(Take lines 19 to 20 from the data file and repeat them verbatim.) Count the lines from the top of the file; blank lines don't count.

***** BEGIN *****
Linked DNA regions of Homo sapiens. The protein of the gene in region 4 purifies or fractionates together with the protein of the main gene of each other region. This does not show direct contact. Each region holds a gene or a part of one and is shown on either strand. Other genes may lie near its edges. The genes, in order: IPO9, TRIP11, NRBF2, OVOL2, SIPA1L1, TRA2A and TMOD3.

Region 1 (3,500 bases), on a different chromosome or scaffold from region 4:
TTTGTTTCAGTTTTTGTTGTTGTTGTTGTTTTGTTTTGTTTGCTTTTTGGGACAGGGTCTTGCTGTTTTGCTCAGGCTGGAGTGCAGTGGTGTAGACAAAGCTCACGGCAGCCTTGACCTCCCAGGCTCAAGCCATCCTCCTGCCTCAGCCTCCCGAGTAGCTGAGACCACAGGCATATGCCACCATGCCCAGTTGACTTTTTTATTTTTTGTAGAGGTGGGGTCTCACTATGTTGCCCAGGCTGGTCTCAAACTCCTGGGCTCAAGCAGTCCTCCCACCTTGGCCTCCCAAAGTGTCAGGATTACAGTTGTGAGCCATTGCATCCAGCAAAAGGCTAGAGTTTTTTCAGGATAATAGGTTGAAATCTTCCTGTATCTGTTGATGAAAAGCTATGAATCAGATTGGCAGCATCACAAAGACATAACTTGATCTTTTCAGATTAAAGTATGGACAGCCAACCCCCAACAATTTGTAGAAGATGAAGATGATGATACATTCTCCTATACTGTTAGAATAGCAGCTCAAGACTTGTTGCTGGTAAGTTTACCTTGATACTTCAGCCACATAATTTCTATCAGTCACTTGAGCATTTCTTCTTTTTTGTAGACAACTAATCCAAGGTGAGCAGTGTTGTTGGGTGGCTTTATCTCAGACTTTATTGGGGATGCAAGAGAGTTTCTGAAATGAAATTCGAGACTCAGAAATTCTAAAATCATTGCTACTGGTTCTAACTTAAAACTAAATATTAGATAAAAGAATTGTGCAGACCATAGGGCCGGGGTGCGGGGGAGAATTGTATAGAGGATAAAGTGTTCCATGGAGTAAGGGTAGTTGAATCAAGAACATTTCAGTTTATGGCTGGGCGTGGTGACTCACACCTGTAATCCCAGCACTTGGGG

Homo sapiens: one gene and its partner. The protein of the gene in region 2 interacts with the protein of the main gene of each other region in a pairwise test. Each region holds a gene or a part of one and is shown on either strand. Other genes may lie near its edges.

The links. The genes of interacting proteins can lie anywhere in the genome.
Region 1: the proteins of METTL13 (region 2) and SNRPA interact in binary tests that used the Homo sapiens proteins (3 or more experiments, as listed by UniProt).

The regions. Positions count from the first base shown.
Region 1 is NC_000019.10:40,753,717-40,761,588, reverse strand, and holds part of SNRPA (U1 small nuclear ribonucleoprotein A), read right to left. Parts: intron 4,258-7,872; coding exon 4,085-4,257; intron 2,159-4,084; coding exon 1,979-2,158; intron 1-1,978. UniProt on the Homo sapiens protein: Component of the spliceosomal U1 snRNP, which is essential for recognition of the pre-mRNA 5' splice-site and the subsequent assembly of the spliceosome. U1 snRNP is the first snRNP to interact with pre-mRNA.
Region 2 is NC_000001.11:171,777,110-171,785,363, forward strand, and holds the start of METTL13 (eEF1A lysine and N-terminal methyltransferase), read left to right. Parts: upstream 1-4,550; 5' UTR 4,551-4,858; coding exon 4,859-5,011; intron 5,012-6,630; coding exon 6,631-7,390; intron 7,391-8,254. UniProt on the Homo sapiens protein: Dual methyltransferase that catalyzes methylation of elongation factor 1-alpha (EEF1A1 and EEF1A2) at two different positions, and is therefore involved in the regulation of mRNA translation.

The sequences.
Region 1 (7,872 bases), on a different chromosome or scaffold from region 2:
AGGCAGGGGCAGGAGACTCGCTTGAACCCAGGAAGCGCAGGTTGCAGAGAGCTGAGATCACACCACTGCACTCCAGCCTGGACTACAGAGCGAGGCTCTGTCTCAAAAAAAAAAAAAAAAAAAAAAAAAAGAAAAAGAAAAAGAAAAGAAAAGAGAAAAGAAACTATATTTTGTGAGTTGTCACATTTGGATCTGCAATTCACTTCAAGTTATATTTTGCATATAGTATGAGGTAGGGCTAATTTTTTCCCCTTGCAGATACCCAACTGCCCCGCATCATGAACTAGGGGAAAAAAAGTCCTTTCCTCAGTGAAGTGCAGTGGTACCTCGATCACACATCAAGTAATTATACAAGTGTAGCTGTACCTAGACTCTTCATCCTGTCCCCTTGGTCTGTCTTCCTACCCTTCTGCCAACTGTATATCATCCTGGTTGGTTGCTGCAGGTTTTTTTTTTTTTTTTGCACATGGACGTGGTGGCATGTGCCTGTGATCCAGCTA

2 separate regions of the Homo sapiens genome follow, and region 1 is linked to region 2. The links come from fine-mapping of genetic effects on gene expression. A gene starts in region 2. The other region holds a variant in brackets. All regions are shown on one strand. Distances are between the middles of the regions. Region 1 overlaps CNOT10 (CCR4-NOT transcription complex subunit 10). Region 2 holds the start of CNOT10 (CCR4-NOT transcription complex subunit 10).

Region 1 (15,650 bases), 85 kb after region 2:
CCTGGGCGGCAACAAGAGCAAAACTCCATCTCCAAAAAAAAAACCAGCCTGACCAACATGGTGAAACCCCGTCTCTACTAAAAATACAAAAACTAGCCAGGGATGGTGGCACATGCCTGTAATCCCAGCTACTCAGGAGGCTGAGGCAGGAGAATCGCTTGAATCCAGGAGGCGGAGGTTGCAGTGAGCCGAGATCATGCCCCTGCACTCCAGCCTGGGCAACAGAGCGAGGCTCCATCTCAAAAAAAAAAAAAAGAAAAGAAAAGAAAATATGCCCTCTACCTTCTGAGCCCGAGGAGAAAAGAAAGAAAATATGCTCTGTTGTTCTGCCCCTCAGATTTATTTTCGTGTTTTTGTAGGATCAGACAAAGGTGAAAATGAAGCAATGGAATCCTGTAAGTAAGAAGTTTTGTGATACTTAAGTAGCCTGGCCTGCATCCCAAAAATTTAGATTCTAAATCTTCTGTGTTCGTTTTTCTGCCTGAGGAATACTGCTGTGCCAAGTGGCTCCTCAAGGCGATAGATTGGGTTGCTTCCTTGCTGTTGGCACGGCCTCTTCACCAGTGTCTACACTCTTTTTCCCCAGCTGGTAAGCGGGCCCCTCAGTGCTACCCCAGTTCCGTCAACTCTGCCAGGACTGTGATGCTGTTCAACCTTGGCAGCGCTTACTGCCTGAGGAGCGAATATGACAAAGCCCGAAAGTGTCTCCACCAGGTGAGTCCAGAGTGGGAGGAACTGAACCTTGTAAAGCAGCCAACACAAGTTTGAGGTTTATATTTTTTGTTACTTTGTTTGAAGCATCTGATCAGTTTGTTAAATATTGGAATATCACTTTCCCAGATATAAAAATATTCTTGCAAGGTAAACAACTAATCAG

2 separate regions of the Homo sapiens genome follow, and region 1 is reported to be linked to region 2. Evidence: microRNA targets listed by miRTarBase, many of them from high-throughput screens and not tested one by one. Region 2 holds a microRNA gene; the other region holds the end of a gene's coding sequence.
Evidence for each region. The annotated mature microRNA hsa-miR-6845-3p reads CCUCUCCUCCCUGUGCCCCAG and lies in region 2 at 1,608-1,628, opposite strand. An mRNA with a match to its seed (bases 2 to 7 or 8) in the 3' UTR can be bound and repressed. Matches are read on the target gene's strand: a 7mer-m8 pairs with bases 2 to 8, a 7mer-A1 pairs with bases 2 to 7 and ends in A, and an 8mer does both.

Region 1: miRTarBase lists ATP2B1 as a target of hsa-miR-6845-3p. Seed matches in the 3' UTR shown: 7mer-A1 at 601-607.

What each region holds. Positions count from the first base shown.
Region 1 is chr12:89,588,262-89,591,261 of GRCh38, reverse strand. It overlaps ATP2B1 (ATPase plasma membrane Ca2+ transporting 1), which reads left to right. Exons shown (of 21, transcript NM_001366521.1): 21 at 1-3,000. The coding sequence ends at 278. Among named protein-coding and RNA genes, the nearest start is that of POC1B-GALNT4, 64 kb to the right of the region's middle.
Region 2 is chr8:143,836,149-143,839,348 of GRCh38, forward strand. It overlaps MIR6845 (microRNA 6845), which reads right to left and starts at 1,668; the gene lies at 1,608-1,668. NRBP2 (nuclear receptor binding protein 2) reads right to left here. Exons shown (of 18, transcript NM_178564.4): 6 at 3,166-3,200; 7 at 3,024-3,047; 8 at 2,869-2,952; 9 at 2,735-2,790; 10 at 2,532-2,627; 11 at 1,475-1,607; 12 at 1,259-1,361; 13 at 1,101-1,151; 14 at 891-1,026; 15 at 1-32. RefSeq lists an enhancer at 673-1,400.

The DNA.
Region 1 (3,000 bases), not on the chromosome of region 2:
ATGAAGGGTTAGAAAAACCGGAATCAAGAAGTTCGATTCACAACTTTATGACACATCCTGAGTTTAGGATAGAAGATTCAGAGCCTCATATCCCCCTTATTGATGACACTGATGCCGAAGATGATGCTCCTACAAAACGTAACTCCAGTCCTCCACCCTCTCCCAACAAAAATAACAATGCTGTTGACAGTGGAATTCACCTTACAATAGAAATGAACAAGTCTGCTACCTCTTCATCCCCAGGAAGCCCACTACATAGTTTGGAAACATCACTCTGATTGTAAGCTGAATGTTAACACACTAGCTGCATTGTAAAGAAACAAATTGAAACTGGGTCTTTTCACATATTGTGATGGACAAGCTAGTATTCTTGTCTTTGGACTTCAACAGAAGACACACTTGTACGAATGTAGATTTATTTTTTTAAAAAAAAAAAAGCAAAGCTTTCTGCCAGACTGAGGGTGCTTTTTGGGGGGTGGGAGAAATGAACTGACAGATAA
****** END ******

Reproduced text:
What each region holds. Positions count from the first base shown.
Region 1 is chr12:89,588,262-89,591,261 of GRCh38, reverse strand. It overlaps ATP2B1 (ATPase plasma membrane Ca2+ transporting 1), which reads left to right. Exons shown (of 21, transcript NM_001366521.1): 21 at 1-3,000. The coding sequence ends at 278. Among named protein-coding and RNA genes, the nearest start is that of POC1B-GALNT4, 64 kb to the right of the region's middle.